Harsh measures, including stay-at-home orders and restaurant closures, are contributing to rapid drops in the numbers of fevers — a signal symptom of most coronavirus infections — recorded in states across the country, according to intriguing new data produced by a medical technology firm.
At least 248 million Americans in at least 29 states have been told to stay at home. It had seemed nearly impossible for public health officials to know how effective this measure and others have been in slowing the coronavirus.
But the new data offer evidence, in real time, that tight social-distancing restrictions may be working, potentially reducing hospital overcrowding and lowering death rates, experts said.
The company, Kinsa Health, which produces internet-connected thermometers, first created a national map of fever levels on March 22 and was able to spot the trend within a day. Since then, data from the health departments of New York state and Washington state have buttressed the finding, making it clear that social distancing is saving lives.
The trend has become so obvious that on Sunday, President Donald Trump extended until the end of April his recommendation that Americans stay in lockdown. Trump had hoped to lift restrictions by Easter and send Americans back to work.
“That would have been the worst possible Easter surprise,” said Dr. Peter J. Hotez, dean of the National School of Tropical Medicine at Baylor College of Medicine in Houston, who added that he thought the Kinsa predictions were based on “very robust technology.”
Kinsa’s thermometers upload the user’s temperature readings to a centralized database; the data enable the company to track fevers across the United States.
Owners of Kinsa’s thermometers can type other symptoms into a cellphone app after taking their temperature. The app offers basic advice on whether they should seek medical attention.
Kinsa has more than 1 million thermometers in circulation and has been getting more than 162,000 daily temperature readings since COVID-19 began spreading in the country.
The company normally uses that data to track the spread of influenza. Since 2018, when it had more than 500,000 thermometers distributed, its predictions have routinely been two to three weeks ahead of those of the Centers for Disease Control and Prevention, which gathers flu data on patient symptoms from doctors’ offices and hospitals.
To identify clusters of coronavirus infections, Kinsa adapted its software to detect spikes of “atypical fever” that do not correlate with historical flu patterns and are likely attributable to the coronavirus.
As of noon Wednesday, the company’s live map showed fevers holding steady or dropping almost universally across the country, with two prominent exceptions. One was in a broad swath of New Mexico, where the governor had issued stay-at-home orders only the day before, and in adjacent counties in southern Colorado.
The second was in a ring of Louisiana parishes surrounding New Orleans, but 100 to 150 miles away from it. That presumably was caused by the outward local spread of the explosion of infections in New Orleans, which officials believe was set off by crowding during Mardi Gras.
By Friday morning, fevers in every county in the country were on a downward trend, depicted in four shades of blue on the map. Fevers were dropping especially rapidly in the West, from Utah to California and from Washington down to Arizona; in many Western counties, the numbers of people reporting high fevers fell by almost 20%. The numbers were also declining rapidly in Maine.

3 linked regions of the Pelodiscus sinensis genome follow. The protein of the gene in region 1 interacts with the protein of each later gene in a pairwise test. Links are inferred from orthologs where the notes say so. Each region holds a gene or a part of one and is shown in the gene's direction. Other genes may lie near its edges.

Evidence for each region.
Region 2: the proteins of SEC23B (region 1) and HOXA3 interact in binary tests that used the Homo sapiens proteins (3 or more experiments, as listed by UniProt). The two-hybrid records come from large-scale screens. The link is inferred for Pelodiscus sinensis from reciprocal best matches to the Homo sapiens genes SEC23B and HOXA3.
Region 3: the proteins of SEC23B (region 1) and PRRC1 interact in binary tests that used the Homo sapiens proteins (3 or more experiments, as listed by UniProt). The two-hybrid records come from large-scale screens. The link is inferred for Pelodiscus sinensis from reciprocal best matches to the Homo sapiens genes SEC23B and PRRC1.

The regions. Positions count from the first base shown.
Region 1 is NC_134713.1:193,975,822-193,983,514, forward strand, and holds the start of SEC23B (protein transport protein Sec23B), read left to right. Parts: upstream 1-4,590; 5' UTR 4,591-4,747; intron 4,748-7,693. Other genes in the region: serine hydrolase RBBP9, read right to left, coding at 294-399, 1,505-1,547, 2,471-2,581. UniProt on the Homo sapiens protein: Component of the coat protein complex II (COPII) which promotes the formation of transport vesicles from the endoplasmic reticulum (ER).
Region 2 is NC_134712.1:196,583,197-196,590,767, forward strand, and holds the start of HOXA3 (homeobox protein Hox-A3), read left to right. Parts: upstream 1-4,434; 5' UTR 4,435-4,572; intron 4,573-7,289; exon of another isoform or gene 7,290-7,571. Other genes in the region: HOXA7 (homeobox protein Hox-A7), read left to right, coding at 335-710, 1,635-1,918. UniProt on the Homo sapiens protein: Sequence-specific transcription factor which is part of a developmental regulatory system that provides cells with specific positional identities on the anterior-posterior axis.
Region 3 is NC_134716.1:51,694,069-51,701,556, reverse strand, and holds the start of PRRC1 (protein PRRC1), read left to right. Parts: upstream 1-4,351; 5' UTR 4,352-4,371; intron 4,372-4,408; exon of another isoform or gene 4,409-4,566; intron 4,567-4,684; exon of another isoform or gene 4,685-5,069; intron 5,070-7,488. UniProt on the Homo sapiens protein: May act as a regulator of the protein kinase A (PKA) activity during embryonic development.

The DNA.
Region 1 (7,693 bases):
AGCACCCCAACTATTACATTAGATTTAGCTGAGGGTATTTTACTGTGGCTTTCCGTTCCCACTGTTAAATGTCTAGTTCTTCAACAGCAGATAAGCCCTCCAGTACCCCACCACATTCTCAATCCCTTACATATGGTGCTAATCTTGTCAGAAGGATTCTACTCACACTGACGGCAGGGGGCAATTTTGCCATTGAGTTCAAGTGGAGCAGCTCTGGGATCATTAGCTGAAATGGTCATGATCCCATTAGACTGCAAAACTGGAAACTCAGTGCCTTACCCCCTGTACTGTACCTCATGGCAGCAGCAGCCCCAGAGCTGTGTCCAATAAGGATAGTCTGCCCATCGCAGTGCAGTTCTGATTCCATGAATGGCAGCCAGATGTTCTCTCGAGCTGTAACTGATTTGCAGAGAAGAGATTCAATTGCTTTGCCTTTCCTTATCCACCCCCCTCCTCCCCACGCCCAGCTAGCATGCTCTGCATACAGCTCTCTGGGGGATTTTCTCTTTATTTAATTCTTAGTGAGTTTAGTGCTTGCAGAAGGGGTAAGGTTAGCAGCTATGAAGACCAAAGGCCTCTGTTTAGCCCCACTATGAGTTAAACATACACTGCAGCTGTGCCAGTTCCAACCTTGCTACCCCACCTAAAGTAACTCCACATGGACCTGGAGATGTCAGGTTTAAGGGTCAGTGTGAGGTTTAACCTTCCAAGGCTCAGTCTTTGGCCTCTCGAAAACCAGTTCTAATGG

As of Monday morning, more than three-quarters of the country was deep blue. A separate display of the collective national fever trend, which had spiked upward to a peak on March 17, had fallen so far that it was actually below the band showing historical flu fever trends — which meant that the lockdown has cut not only COVID-19 transmission but flu transmission, too.
“I’m very impressed by this,” said Dr. William Schaffner, a preventive medicine expert at Vanderbilt University. “It looks like a way to prove that social distancing works. … But it does shows that it takes the most restrictive measures to make a real difference.”
For some hard-hit cities, Kinsa also sent the New York Times fever data plotted on a timeline of restrictions enacted by mayors or governors. Those graphs, Schaffner noted, showed that simply declaring a state of emergency or limiting the size of public gatherings did not affect the number of fevers reported.
But closing restaurants and bars and asking people to stay in their homes produced dramatic results. For example, in Manhattan, reports of fevers steadily rose during early March, despite a declaration of emergency on March 7 and an order on March 12 that public gatherings be restricted to less than 500 people.
The turning point began on March 16, the day schools were closed. Bars and restaurants were closed the next day, and a stay-at-home order took effect on March 20. By March 23, new fevers in Manhattan were below their March 1 levels.
Last Friday, New York’s own data showed the same trend that Kinsa’s fever readings had spotted five days earlier. The state tracks hospitalization rates, not fevers. So many patients were being admitted to New York City hospitals, Gov. Andrew Cuomo said, that until March 20, hospitalization rates were doubling roughly every two days.
By Tuesday, the hospitalization rate took four days to double. This is roughly what the fever readings predicted, said Nita Nehru, a company spokeswoman.
Shown the Kinsa data, Dr. Howard Zucker, New York state’s health commissioner, called it “a great example of technology being able to show what we think we’re experiencing — and it’s consistent with our data.”
“People need to know their sacrifices are helping,” said Kinsa founder Inder Singh.